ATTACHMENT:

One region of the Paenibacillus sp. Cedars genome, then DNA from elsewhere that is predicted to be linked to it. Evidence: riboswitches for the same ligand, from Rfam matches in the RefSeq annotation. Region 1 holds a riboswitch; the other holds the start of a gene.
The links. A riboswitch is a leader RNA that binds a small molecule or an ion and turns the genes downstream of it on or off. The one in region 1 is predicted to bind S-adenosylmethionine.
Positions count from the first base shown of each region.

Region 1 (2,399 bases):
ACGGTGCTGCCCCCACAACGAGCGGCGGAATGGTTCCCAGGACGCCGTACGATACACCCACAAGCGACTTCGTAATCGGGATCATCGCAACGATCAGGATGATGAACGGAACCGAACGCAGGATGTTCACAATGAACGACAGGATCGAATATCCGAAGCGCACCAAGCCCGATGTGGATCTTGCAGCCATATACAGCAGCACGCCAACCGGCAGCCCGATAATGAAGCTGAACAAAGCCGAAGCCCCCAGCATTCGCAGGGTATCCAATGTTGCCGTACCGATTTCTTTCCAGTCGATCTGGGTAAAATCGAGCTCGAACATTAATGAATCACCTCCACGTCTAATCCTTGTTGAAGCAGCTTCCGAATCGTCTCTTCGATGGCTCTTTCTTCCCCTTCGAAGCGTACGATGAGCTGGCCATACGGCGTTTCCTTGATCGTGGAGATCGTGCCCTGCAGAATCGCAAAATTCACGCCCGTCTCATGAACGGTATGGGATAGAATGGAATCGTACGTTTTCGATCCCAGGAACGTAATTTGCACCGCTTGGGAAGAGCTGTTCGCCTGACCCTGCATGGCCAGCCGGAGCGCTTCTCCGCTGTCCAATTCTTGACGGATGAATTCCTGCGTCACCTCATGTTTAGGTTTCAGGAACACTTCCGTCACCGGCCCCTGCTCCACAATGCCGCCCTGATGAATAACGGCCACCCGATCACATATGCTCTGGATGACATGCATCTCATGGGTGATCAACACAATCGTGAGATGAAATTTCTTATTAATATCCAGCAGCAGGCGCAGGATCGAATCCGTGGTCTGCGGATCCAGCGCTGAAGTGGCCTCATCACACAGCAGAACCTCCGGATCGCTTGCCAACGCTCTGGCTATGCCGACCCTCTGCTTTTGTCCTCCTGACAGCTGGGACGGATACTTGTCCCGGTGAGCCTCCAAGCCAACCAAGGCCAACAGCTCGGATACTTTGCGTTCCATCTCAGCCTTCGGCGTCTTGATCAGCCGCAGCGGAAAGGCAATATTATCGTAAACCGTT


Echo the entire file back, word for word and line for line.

One region of the Paenibacillus sp. Cedars genome, then DNA from elsewhere that is predicted to be linked to it. Evidence: riboswitches for the same ligand, from Rfam matches in the RefSeq annotation. Region 1 holds a riboswitch; the other holds the start of a gene.
The links. A riboswitch is a leader RNA that binds a small molecule or an ion and turns the genes downstream of it on or off. The one in region 1 is predicted to bind S-adenosylmethionine.
Positions count from the first base shown of each region.

Region 1 (2,399 bases):
ACGGTGCTGCCCCCACAACGAGCGGCGGAATGGTTCCCAGGACGCCGTACGATACACCCACAAGCGACTTCGTAATCGGGATCATCGCAACGATCAGGATGATGAACGGAACCGAACGCAGGATGTTCACAATGAACGACAGGATCGAATATCCGAAGCGCACCAAGCCCGATGTGGATCTTGCAGCCATATACAGCAGCACGCCAACCGGCAGCCCGATAATGAAGCTGAACAAAGCCGAAGCCCCCAGCATTCGCAGGGTATCCAATGTTGCCGTACCGATTTCTTTCCAGTCGATCTGGGTAAAATCGAGCTCGAACATTAATGAATCACCTCCACGTCTAATCCTTGTTGAAGCAGCTTCCGAATCGTCTCTTCGATGGCTCTTTCTTCCCCTTCGAAGCGTACGATGAGCTGGCCATACGGCGTTTCCTTGATCGTGGAGATCGTGCCCTGCAGAATCGCAAAATTCACGCCCGTCTCATGAACGGTATGGGATAGAATGGAATCGTACGTTTTCGATCCCAGGAACGTAATTTGCACCGCTTGGGAAGAGCTGTTCGCCTGACCCTGCATGGCCAGCCGGAGCGCTTCTCCGCTGTCCAATTCTTGACGGATGAATTCCTGCGTCACCTCATGTTTAGGTTTCAGGAACACTTCCGTCACCGGCCCCTGCTCCACAATGCCGCCCTGATGAATAACGGCCACCCGATCACATATGCTCTGGATGACATGCATCTCATGGGTGATCAACACAATCGTGAGATGAAATTTCTTATTAATATCCAGCAGCAGGCGCAGGATCGAATCCGTGGTCTGCGGATCCAGCGCTGAAGTGGCCTCATCACACAGCAGAACCTCCGGATCGCTTGCCAACGCTCTGGCTATGCCGACCCTCTGCTTTTGTCCTCCTGACAGCTGGGACGGATACTTGTCCCGGTGAGCCTCCAAGCCAACCAAGGCCAACAGCTCGGATACTTTGCGTTCCATCTCAGCCTTCGGCGTCTTGATCAGCCGCAGCGGAAAGGCAATATTATCGTAAACCGTT